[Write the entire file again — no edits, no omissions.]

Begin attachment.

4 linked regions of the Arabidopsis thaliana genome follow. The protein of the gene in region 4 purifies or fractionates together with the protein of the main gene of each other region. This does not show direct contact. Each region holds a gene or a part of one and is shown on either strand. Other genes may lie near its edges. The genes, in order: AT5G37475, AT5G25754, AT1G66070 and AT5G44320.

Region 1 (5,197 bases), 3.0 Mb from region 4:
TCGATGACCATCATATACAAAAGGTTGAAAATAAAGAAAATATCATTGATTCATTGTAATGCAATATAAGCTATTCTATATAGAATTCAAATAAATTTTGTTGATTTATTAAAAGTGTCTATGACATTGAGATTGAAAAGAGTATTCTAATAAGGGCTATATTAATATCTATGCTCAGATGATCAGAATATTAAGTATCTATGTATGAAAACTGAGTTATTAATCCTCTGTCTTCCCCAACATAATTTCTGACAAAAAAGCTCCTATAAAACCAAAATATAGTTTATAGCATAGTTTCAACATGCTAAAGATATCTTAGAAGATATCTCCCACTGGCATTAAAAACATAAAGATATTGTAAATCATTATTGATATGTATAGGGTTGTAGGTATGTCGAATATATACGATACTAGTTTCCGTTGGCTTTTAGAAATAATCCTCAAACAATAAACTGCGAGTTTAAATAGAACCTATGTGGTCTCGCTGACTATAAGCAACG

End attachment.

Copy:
4 linked regions of the Arabidopsis thaliana genome follow. The protein of the gene in region 4 purifies or fractionates together with the protein of the main gene of each other region. This does not show direct contact. Each region holds a gene or a part of one and is shown on either strand. Other genes may lie near its edges. The genes, in order: AT5G37475, AT5G25754, AT1G66070 and AT5G44320.

Region 1 (5,197 bases), 3.0 Mb from region 4:
TCGATGACCATCATATACAAAAGGTTGAAAATAAAGAAAATATCATTGATTCATTGTAATGCAATATAAGCTATTCTATATAGAATTCAAATAAATTTTGTTGATTTATTAAAAGTGTCTATGACATTGAGATTGAAAAGAGTATTCTAATAAGGGCTATATTAATATCTATGCTCAGATGATCAGAATATTAAGTATCTATGTATGAAAACTGAGTTATTAATCCTCTGTCTTCCCCAACATAATTTCTGACAAAAAAGCTCCTATAAAACCAAAATATAGTTTATAGCATAGTTTCAACATGCTAAAGATATCTTAGAAGATATCTCCCACTGGCATTAAAAACATAAAGATATTGTAAATCATTATTGATATGTATAGGGTTGTAGGTATGTCGAATATATACGATACTAGTTTCCGTTGGCTTTTAGAAATAATCCTCAAACAATAAACTGCGAGTTTAAATAGAACCTATGTGGTCTCGCTGACTATAAGCAACG